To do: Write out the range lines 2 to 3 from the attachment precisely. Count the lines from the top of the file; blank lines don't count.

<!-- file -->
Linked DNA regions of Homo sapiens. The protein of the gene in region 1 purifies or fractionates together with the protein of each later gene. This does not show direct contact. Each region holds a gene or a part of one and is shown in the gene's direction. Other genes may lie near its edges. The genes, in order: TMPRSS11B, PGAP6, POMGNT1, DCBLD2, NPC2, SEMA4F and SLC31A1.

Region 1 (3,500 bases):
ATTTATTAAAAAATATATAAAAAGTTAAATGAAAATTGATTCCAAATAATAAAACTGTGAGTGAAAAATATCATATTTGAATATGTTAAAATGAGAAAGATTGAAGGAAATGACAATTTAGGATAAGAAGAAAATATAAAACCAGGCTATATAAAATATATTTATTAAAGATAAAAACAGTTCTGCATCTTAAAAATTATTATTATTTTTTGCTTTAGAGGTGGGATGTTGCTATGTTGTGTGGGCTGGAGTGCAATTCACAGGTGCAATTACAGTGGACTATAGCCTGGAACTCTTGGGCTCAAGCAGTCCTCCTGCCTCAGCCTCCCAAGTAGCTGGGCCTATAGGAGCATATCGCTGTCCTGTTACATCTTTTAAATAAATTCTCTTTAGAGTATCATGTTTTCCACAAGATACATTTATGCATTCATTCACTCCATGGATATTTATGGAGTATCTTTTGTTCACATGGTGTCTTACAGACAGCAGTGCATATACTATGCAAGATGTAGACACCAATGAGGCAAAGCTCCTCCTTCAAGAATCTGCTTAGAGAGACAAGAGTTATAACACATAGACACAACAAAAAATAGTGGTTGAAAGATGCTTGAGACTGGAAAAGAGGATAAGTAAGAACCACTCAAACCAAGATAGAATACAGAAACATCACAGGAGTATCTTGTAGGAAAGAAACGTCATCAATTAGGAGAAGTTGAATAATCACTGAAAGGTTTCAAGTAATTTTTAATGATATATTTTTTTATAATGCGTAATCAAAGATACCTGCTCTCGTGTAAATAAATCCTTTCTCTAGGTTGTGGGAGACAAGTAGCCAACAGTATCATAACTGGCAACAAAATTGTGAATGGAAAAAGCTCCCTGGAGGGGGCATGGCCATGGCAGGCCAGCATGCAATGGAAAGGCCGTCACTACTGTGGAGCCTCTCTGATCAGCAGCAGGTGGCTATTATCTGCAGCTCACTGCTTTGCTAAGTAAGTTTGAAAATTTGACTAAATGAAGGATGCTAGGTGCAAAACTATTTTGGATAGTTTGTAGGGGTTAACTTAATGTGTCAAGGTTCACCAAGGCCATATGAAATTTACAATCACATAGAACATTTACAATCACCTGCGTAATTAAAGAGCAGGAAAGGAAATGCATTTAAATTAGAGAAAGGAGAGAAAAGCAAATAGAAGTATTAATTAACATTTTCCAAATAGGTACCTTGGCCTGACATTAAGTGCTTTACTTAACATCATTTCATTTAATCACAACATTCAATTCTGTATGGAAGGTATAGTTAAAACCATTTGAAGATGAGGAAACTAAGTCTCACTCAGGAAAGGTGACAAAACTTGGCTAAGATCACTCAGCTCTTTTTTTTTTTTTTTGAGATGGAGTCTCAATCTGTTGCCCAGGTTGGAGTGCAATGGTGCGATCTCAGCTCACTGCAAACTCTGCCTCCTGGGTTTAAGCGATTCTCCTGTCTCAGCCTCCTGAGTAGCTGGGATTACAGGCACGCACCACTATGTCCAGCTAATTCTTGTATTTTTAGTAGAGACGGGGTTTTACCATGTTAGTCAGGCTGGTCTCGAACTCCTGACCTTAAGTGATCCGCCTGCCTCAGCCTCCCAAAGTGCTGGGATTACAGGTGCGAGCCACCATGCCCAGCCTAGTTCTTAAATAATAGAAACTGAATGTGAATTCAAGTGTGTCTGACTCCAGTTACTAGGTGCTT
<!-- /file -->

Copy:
Region 1 (3,500 bases):
ATTTATTAAAAAATATATAAAAAGTTAAATGAAAATTGATTCCAAATAATAAAACTGTGAGTGAAAAATATCATATTTGAATATGTTAAAATGAGAAAGATTGAAGGAAATGACAATTTAGGATAAGAAGAAAATATAAAACCAGGCTATATAAAATATATTTATTAAAGATAAAAACAGTTCTGCATCTTAAAAATTATTATTATTTTTTGCTTTAGAGGTGGGATGTTGCTATGTTGTGTGGGCTGGAGTGCAATTCACAGGTGCAATTACAGTGGACTATAGCCTGGAACTCTTGGGCTCAAGCAGTCCTCCTGCCTCAGCCTCCCAAGTAGCTGGGCCTATAGGAGCATATCGCTGTCCTGTTACATCTTTTAAATAAATTCTCTTTAGAGTATCATGTTTTCCACAAGATACATTTATGCATTCATTCACTCCATGGATATTTATGGAGTATCTTTTGTTCACATGGTGTCTTACAGACAGCAGTGCATATACTATGCAAGATGTAGACACCAATGAGGCAAAGCTCCTCCTTCAAGAATCTGCTTAGAGAGACAAGAGTTATAACACATAGACACAACAAAAAATAGTGGTTGAAAGATGCTTGAGACTGGAAAAGAGGATAAGTAAGAACCACTCAAACCAAGATAGAATACAGAAACATCACAGGAGTATCTTGTAGGAAAGAAACGTCATCAATTAGGAGAAGTTGAATAATCACTGAAAGGTTTCAAGTAATTTTTAATGATATATTTTTTTATAATGCGTAATCAAAGATACCTGCTCTCGTGTAAATAAATCCTTTCTCTAGGTTGTGGGAGACAAGTAGCCAACAGTATCATAACTGGCAACAAAATTGTGAATGGAAAAAGCTCCCTGGAGGGGGCATGGCCATGGCAGGCCAGCATGCAATGGAAAGGCCGTCACTACTGTGGAGCCTCTCTGATCAGCAGCAGGTGGCTATTATCTGCAGCTCACTGCTTTGCTAAGTAAGTTTGAAAATTTGACTAAATGAAGGATGCTAGGTGCAAAACTATTTTGGATAGTTTGTAGGGGTTAACTTAATGTGTCAAGGTTCACCAAGGCCATATGAAATTTACAATCACATAGAACATTTACAATCACCTGCGTAATTAAAGAGCAGGAAAGGAAATGCATTTAAATTAGAGAAAGGAGAGAAAAGCAAATAGAAGTATTAATTAACATTTTCCAAATAGGTACCTTGGCCTGACATTAAGTGCTTTACTTAACATCATTTCATTTAATCACAACATTCAATTCTGTATGGAAGGTATAGTTAAAACCATTTGAAGATGAGGAAACTAAGTCTCACTCAGGAAAGGTGACAAAACTTGGCTAAGATCACTCAGCTCTTTTTTTTTTTTTTTGAGATGGAGTCTCAATCTGTTGCCCAGGTTGGAGTGCAATGGTGCGATCTCAGCTCACTGCAAACTCTGCCTCCTGGGTTTAAGCGATTCTCCTGTCTCAGCCTCCTGAGTAGCTGGGATTACAGGCACGCACCACTATGTCCAGCTAATTCTTGTATTTTTAGTAGAGACGGGGTTTTACCATGTTAGTCAGGCTGGTCTCGAACTCCTGACCTTAAGTGATCCGCCTGCCTCAGCCTCCCAAAGTGCTGGGATTACAGGTGCGAGCCACCATGCCCAGCCTAGTTCTTAAATAATAGAAACTGAATGTGAATTCAAGTGTGTCTGACTCCAGTTACTAGGTGCTT